DETROIT – Club racing on a team with other Mazda executives is one of the experiences Masahiro Moro, the company’s new CEO of North American Operations, will draw on as he hones the brand’s identity.
Considering the Japanese automaker sold its millionth Miata MX-5 roadster last April, focusing on driving enthusiasts seems part of Mazda’s DNA.
But it’s not easy to be an automaker, even in good times. New vehicle sales and production have been soaring to new heights in North America, but the rising tide has not lifted all boats.
Automakers with product mixes favoring cars rather than trucks and CUVs have seen sales and market share drop. And even though truck-rich automakers such as General Motors and Ford are raking in record profits, their stock prices are languishing because Wall Street thinks the auto boom has just about peaked.
The future looks especially daunting for small automakers such as Mazda that need to invest billions in new technology to meet tightening fuel-economy and emissions rules while simultaneously loading up vehicles with advanced driver assist and connectivity systems.
Moro recognizes the concerns as he unveils a lean, no-frills plan for long-term survival for the automaker, which has just 1.5 million global sales and is looking for incremental volume gains, not easy shortcuts to prosperity.
Part of the game plan follows the same path as many competitors, namely improving margins and residual values, rather than relentlessly chasing sales volume. Mazda is emphasizing retail sales over fleets and shifting its product mix to fewer low-profit cars and more CUVs.
That plan will be put to the test with Mazda’s handsome new CX-9 7-passenger CUV that hit dealer showrooms in late June. The vehicle scores well with reviewers, but the automaker’s small retail network and limited ability to pile on cash incentives places it at a disadvantage against giants such as Nissan and Toyota.
So far, initial CX-9 sales are promising. Transaction prices are up $10,000 compared with the outgoing model, a spokesman says.
Mazda historically has made vehicles that were among the most stylish and performance-oriented in their class, with sophisticated exterior lines and finely crafted interiors. But Moro candidly admits the automaker previously overestimated its ability to extract premium prices in mainstream segments and hold onto customers through multiple purchase cycles.
“Mazda has not been good at retaining customers,” he says. “People tend to move on.”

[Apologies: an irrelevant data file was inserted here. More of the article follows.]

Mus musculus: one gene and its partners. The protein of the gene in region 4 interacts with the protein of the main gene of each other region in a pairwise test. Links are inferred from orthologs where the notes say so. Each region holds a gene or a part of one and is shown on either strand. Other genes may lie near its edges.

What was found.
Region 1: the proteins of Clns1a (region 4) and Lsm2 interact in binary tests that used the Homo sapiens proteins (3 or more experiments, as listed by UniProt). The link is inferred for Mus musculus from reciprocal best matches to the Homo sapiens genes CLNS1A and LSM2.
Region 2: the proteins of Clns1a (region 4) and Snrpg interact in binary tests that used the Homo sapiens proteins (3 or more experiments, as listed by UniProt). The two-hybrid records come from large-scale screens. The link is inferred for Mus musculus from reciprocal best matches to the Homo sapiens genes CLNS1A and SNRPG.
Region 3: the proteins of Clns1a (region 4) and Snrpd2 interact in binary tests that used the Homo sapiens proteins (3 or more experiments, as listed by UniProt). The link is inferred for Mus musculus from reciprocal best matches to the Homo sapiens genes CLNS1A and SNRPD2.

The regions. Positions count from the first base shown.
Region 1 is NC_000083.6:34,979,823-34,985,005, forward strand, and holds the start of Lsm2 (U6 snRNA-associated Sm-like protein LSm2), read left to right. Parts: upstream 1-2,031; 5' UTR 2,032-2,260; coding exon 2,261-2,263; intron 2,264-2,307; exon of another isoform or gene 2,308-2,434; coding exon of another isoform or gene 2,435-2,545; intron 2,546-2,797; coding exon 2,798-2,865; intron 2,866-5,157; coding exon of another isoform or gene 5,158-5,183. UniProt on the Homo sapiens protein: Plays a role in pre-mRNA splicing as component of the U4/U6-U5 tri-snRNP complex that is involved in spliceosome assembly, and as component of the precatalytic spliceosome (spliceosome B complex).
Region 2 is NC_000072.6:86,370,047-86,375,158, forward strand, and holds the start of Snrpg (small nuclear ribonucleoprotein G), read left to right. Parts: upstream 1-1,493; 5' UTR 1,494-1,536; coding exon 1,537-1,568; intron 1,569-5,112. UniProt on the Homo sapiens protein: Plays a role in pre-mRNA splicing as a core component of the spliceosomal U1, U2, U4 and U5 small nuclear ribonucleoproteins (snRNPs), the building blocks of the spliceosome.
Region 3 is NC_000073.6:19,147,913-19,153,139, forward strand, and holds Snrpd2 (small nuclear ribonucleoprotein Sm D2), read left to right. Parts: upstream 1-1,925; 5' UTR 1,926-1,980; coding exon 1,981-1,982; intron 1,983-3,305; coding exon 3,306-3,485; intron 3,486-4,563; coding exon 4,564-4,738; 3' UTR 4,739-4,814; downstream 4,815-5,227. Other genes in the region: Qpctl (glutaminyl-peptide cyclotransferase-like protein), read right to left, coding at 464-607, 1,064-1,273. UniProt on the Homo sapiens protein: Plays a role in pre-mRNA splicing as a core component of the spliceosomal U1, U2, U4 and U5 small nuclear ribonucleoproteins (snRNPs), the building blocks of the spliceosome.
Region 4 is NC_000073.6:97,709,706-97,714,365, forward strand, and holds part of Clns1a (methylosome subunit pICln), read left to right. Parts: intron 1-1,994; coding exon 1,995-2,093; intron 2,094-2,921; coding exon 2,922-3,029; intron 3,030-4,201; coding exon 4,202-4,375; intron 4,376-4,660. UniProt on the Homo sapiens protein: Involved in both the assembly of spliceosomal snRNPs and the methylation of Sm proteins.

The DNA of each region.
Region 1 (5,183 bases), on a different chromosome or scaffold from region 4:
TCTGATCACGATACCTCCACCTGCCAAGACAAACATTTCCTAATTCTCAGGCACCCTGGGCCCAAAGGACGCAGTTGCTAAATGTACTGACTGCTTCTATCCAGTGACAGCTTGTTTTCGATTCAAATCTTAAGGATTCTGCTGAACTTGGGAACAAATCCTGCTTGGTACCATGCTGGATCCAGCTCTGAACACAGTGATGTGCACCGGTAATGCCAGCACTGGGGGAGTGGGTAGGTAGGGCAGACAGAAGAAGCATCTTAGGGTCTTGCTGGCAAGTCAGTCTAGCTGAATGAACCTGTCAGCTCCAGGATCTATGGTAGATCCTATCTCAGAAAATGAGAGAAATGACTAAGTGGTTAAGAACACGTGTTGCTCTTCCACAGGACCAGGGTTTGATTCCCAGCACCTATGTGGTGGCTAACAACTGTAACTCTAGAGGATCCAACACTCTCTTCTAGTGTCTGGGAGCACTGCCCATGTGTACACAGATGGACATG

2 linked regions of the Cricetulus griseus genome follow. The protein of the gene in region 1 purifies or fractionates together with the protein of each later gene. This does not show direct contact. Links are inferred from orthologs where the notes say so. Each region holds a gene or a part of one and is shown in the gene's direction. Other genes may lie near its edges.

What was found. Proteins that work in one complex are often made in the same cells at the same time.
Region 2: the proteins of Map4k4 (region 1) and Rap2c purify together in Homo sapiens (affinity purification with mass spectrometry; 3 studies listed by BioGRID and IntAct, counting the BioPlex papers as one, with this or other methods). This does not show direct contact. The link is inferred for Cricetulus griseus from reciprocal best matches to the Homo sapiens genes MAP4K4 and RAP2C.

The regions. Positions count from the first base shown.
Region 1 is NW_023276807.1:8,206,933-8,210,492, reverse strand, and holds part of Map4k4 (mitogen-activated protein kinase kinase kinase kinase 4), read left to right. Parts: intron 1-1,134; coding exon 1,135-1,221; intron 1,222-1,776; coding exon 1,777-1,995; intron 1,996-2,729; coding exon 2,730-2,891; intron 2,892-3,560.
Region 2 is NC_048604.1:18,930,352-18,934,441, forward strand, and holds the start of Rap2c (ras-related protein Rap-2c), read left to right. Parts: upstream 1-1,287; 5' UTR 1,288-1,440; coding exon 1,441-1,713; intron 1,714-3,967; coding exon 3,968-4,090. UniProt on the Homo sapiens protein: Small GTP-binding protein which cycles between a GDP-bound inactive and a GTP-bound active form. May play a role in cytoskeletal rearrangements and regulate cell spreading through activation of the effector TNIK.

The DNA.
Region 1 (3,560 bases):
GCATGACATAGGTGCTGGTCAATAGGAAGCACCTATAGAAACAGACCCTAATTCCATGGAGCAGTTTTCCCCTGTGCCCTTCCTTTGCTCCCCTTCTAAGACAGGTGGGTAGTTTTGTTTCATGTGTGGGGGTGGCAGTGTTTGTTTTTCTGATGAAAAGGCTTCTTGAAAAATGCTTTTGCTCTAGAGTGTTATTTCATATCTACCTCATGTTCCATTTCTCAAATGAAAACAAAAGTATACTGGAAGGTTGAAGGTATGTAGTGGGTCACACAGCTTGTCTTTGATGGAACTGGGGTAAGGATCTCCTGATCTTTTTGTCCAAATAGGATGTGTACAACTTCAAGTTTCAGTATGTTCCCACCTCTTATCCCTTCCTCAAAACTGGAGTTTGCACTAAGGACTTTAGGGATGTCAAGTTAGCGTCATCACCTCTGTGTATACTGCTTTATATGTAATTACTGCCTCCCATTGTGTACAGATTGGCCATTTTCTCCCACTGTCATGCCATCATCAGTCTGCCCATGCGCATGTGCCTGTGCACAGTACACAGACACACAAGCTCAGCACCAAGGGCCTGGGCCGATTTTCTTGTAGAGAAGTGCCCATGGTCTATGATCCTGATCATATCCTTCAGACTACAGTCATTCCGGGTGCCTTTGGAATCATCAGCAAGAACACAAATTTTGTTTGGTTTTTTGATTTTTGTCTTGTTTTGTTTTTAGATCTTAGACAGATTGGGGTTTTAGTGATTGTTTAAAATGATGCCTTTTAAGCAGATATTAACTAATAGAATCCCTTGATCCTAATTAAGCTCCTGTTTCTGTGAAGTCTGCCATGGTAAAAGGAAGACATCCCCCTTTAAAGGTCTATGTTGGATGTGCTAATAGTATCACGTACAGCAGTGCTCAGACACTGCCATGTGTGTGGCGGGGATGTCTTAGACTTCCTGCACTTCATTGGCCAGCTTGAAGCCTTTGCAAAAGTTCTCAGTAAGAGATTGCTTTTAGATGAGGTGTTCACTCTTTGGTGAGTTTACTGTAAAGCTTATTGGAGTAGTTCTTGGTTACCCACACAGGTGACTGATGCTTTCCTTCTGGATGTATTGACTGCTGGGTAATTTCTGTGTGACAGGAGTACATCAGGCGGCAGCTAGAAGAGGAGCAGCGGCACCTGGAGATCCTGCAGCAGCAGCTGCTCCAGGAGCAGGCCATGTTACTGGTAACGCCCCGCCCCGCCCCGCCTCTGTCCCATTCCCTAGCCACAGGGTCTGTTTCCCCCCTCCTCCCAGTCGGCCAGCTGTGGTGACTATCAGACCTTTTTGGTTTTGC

Much of the new focus will be on working with retailers to build strong long-term service relationships with customers after the sale and helping them understand and take advantage of all the vehicle features, Moro says.
Part of that strategy involves selling higher-trim, better-equipped models rather than lower-end strippers that tend to discourage repeat buyers. Moro says that while selling upscale models is a key objective, the company has no plans to revisit its past attempt to create a luxury channel, and adding any all-new products at the Mazda brand’s upper end is not a near-term objective.
And even though pickup trucks are all the rage in the U.S., Mazda has no North American import plans for the new BT-50 midsize pickup replacement it will get from Isuzu in Thailand beginning in 2018.
Moro says the brand plan leverages Mazda’s considerable strengths in product design and powertrain engineering. Mazda lays claim to building a mainstream gasoline engine with the highest compression ratio, (13:1 in the U.S., 14:1 in Europe), which translates into more power and efficiency, and a diesel engine with the lowest compression ratio, which results in lower emissions of smog-causing oxides of nitrogen.
So it should not be too surprising that he proudly and firmly states that internal-combustion engines will carry the company forward for the foreseeable future, with only minor electrification down the road.
Powertrain costs will be minimized by standardizing ideal combustion and part characteristics to improve economies of scale, similar to BMW’s strategy of creating one perfect cylinder size that fits all its engines. Moro says Mazda will prioritize driver-pleasing torque over horsepower in its second-gen SkyActiv engines expected before the end of the decade.
Unfortunately Mazda’s brilliant SkyActiv-D diesel engine does not appear to be on the U.S. roadmap, even though it is enormously popular in other markets.
Moro won’t officially rule out the prospect, but he says grimly at a recent dinner with reporters that the modifications necessary to meet U.S. emissions requirements would compromise performance too much.
He also points out the business case for diesels in the U.S. for a low-volume seller such as Mazda is not compelling, especially in the aftermath of Volkswagen’s Dieselgate.
About 66% of Mazdas sold in Japan are powered by SkyActiv diesels because Japanese consumers like the diesel torque and efficiency. But diesel fuel also is substantially less expensive than gas in Japan, unlike the U.S. he says.
For the near term, Mazda does not intend to race into autonomous cars or make big investments in car or ride sharing. It views itself as a niche producer of driver’s cars and appears content to leave the autonomous stuff to others for the foreseeable future.